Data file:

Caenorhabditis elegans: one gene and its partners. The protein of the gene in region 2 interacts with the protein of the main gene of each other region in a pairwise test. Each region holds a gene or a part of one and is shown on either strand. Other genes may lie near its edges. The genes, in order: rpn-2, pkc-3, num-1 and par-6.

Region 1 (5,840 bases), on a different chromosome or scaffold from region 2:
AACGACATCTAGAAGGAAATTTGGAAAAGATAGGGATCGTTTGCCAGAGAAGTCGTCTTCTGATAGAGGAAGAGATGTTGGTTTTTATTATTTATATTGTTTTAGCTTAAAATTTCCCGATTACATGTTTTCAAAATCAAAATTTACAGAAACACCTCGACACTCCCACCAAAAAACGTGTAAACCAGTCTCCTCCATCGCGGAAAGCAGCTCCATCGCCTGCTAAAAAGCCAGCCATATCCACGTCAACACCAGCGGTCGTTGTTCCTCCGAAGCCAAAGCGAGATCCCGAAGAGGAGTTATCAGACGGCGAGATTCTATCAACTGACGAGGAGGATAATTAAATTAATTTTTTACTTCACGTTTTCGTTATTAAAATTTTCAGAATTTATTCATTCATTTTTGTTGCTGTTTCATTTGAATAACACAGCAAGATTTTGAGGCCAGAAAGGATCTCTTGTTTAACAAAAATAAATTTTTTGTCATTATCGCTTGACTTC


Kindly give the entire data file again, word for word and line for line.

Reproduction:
Caenorhabditis elegans: one gene and its partners. The protein of the gene in region 2 interacts with the protein of the main gene of each other region in a pairwise test. Each region holds a gene or a part of one and is shown on either strand. Other genes may lie near its edges. The genes, in order: rpn-2, pkc-3, num-1 and par-6.

Region 1 (5,840 bases), on a different chromosome or scaffold from region 2:
AACGACATCTAGAAGGAAATTTGGAAAAGATAGGGATCGTTTGCCAGAGAAGTCGTCTTCTGATAGAGGAAGAGATGTTGGTTTTTATTATTTATATTGTTTTAGCTTAAAATTTCCCGATTACATGTTTTCAAAATCAAAATTTACAGAAACACCTCGACACTCCCACCAAAAAACGTGTAAACCAGTCTCCTCCATCGCGGAAAGCAGCTCCATCGCCTGCTAAAAAGCCAGCCATATCCACGTCAACACCAGCGGTCGTTGTTCCTCCGAAGCCAAAGCGAGATCCCGAAGAGGAGTTATCAGACGGCGAGATTCTATCAACTGACGAGGAGGATAATTAAATTAATTTTTTACTTCACGTTTTCGTTATTAAAATTTTCAGAATTTATTCATTCATTTTTGTTGCTGTTTCATTTGAATAACACAGCAAGATTTTGAGGCCAGAAAGGATCTCTTGTTTAACAAAAATAAATTTTTTGTCATTATCGCTTGACTTC